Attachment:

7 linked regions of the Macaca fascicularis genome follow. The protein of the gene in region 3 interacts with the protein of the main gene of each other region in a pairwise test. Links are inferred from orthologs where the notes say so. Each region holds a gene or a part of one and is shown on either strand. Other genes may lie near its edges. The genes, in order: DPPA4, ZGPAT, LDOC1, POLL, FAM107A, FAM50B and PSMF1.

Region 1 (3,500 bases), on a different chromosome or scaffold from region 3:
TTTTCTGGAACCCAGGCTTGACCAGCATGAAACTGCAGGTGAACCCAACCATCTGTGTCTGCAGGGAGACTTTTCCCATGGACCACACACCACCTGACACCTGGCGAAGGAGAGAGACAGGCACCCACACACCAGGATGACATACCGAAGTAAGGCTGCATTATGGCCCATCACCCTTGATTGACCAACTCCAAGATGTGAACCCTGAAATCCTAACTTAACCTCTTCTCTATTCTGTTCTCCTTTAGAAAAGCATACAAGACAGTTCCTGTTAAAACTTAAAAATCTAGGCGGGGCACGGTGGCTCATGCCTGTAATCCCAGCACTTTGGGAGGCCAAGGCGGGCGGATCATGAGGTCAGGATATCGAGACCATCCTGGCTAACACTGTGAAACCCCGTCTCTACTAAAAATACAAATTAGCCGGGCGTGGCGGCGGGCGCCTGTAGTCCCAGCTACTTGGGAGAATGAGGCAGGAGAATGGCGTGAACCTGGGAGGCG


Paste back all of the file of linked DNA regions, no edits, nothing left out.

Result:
7 linked regions of the Macaca fascicularis genome follow. The protein of the gene in region 3 interacts with the protein of the main gene of each other region in a pairwise test. Links are inferred from orthologs where the notes say so. Each region holds a gene or a part of one and is shown on either strand. Other genes may lie near its edges. The genes, in order: DPPA4, ZGPAT, LDOC1, POLL, FAM107A, FAM50B and PSMF1.

Region 1 (3,500 bases), on a different chromosome or scaffold from region 3:
TTTTCTGGAACCCAGGCTTGACCAGCATGAAACTGCAGGTGAACCCAACCATCTGTGTCTGCAGGGAGACTTTTCCCATGGACCACACACCACCTGACACCTGGCGAAGGAGAGAGACAGGCACCCACACACCAGGATGACATACCGAAGTAAGGCTGCATTATGGCCCATCACCCTTGATTGACCAACTCCAAGATGTGAACCCTGAAATCCTAACTTAACCTCTTCTCTATTCTGTTCTCCTTTAGAAAAGCATACAAGACAGTTCCTGTTAAAACTTAAAAATCTAGGCGGGGCACGGTGGCTCATGCCTGTAATCCCAGCACTTTGGGAGGCCAAGGCGGGCGGATCATGAGGTCAGGATATCGAGACCATCCTGGCTAACACTGTGAAACCCCGTCTCTACTAAAAATACAAATTAGCCGGGCGTGGCGGCGGGCGCCTGTAGTCCCAGCTACTTGGGAGAATGAGGCAGGAGAATGGCGTGAACCTGGGAGGCG